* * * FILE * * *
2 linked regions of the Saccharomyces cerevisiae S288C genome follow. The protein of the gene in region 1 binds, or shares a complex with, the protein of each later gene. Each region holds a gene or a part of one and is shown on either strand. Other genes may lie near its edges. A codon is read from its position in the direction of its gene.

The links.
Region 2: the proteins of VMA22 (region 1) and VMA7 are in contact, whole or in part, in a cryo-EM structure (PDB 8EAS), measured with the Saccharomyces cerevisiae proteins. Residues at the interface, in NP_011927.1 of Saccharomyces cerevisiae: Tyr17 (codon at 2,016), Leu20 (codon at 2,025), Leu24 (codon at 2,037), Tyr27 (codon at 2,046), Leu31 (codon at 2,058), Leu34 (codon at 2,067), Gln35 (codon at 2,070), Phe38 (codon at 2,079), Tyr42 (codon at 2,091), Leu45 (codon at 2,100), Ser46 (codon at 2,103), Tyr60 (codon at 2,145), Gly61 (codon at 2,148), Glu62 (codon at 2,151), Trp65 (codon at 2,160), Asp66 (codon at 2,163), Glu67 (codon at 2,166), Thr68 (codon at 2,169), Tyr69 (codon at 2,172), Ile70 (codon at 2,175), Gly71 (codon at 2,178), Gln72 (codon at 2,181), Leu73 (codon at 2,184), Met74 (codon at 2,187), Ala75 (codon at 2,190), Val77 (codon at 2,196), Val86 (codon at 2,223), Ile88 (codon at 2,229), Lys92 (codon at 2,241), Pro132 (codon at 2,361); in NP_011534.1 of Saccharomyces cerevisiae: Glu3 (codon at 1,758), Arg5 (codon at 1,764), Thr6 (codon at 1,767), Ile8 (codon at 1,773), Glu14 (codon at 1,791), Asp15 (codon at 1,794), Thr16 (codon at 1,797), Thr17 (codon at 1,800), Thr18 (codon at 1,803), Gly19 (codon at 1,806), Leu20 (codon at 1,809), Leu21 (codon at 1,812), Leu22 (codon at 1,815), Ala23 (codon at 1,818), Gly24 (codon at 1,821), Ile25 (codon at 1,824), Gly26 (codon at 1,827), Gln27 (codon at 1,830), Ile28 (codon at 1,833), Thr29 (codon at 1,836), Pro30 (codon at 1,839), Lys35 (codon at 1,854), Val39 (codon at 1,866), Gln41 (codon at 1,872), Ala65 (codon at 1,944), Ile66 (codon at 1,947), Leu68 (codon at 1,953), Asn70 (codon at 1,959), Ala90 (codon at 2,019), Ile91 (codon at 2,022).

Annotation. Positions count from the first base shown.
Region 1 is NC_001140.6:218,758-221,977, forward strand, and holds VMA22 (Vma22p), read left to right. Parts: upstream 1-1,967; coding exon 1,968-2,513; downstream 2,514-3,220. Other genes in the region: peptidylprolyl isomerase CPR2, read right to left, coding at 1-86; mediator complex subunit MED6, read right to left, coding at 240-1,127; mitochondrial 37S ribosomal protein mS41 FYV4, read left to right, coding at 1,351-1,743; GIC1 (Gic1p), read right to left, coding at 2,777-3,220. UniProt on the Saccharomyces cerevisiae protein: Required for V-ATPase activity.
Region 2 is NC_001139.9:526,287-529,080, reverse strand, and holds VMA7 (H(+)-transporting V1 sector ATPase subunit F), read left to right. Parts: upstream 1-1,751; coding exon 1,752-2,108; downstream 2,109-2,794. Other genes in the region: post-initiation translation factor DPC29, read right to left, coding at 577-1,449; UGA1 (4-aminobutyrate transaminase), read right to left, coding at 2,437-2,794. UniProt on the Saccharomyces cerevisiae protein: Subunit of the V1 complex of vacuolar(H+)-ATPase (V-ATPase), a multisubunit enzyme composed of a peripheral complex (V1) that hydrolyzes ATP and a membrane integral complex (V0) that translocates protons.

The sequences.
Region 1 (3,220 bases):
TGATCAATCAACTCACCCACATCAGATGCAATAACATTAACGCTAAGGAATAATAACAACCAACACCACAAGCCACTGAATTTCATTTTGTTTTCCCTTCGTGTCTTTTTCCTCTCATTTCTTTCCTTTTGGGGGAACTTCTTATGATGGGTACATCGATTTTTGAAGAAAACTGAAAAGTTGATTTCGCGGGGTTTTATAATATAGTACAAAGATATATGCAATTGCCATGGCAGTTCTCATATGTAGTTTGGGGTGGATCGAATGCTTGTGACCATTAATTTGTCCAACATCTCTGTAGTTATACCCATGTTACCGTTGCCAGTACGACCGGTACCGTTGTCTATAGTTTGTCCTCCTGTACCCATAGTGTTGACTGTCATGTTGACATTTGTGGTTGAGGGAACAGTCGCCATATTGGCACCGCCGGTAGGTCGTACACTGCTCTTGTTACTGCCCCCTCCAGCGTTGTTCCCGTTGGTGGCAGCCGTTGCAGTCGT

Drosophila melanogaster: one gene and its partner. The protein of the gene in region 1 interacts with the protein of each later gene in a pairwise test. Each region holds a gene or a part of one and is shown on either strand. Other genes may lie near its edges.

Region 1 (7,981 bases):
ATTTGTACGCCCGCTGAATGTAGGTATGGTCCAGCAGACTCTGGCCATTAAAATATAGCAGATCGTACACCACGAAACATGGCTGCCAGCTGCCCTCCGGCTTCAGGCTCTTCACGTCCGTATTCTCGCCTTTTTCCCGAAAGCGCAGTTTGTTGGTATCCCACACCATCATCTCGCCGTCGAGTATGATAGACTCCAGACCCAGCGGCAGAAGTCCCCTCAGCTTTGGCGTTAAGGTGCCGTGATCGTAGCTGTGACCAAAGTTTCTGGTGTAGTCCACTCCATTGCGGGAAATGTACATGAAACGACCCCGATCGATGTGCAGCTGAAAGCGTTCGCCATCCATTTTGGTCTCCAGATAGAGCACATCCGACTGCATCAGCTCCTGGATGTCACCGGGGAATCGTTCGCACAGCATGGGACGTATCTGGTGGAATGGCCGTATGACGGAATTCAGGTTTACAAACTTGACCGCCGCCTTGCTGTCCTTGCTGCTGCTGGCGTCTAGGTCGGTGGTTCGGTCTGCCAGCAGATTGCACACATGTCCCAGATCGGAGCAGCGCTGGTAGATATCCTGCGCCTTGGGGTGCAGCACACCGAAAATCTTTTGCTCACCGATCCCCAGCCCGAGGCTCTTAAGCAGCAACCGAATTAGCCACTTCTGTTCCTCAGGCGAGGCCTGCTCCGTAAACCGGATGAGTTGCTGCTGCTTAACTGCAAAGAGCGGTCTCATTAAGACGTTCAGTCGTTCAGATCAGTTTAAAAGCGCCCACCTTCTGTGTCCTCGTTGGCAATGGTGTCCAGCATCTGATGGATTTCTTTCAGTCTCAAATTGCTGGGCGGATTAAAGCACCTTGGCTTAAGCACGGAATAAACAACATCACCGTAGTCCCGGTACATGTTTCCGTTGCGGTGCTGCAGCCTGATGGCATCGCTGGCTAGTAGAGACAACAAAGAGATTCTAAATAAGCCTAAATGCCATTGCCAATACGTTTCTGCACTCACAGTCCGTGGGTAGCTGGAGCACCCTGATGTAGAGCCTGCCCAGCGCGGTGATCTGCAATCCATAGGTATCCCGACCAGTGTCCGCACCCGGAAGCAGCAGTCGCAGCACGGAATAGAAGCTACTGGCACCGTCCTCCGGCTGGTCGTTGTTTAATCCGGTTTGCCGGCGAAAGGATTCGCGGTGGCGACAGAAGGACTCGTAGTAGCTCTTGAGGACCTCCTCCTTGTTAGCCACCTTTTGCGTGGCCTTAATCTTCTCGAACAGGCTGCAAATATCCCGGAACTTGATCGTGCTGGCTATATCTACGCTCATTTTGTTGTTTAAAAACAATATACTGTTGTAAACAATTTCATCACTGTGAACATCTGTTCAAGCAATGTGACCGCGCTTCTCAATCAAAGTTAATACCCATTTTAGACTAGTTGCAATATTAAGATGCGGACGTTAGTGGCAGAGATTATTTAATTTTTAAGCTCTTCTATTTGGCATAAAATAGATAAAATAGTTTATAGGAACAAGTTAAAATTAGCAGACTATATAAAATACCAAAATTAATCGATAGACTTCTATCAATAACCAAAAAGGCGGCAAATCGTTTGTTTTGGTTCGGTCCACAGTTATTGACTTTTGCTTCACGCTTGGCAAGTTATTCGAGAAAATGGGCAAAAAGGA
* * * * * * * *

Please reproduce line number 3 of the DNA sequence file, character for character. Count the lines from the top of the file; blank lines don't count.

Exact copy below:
Region 2: the proteins of VMA22 (region 1) and VMA7 are in contact, whole or in part, in a cryo-EM structure (PDB 8EAS), measured with the Saccharomyces cerevisiae proteins. Residues at the interface, in NP_011927.1 of Saccharomyces cerevisiae: Tyr17 (codon at 2,016), Leu20 (codon at 2,025), Leu24 (codon at 2,037), Tyr27 (codon at 2,046), Leu31 (codon at 2,058), Leu34 (codon at 2,067), Gln35 (codon at 2,070), Phe38 (codon at 2,079), Tyr42 (codon at 2,091), Leu45 (codon at 2,100), Ser46 (codon at 2,103), Tyr60 (codon at 2,145), Gly61 (codon at 2,148), Glu62 (codon at 2,151), Trp65 (codon at 2,160), Asp66 (codon at 2,163), Glu67 (codon at 2,166), Thr68 (codon at 2,169), Tyr69 (codon at 2,172), Ile70 (codon at 2,175), Gly71 (codon at 2,178), Gln72 (codon at 2,181), Leu73 (codon at 2,184), Met74 (codon at 2,187), Ala75 (codon at 2,190), Val77 (codon at 2,196), Val86 (codon at 2,223), Ile88 (codon at 2,229), Lys92 (codon at 2,241), Pro132 (codon at 2,361); in NP_011534.1 of Saccharomyces cerevisiae: Glu3 (codon at 1,758), Arg5 (codon at 1,764), Thr6 (codon at 1,767), Ile8 (codon at 1,773), Glu14 (codon at 1,791), Asp15 (codon at 1,794), Thr16 (codon at 1,797), Thr17 (codon at 1,800), Thr18 (codon at 1,803), Gly19 (codon at 1,806), Leu20 (codon at 1,809), Leu21 (codon at 1,812), Leu22 (codon at 1,815), Ala23 (codon at 1,818), Gly24 (codon at 1,821), Ile25 (codon at 1,824), Gly26 (codon at 1,827), Gln27 (codon at 1,830), Ile28 (codon at 1,833), Thr29 (codon at 1,836), Pro30 (codon at 1,839), Lys35 (codon at 1,854), Val39 (codon at 1,866), Gln41 (codon at 1,872), Ala65 (codon at 1,944), Ile66 (codon at 1,947), Leu68 (codon at 1,953), Asn70 (codon at 1,959), Ala90 (codon at 2,019), Ile91 (codon at 2,022).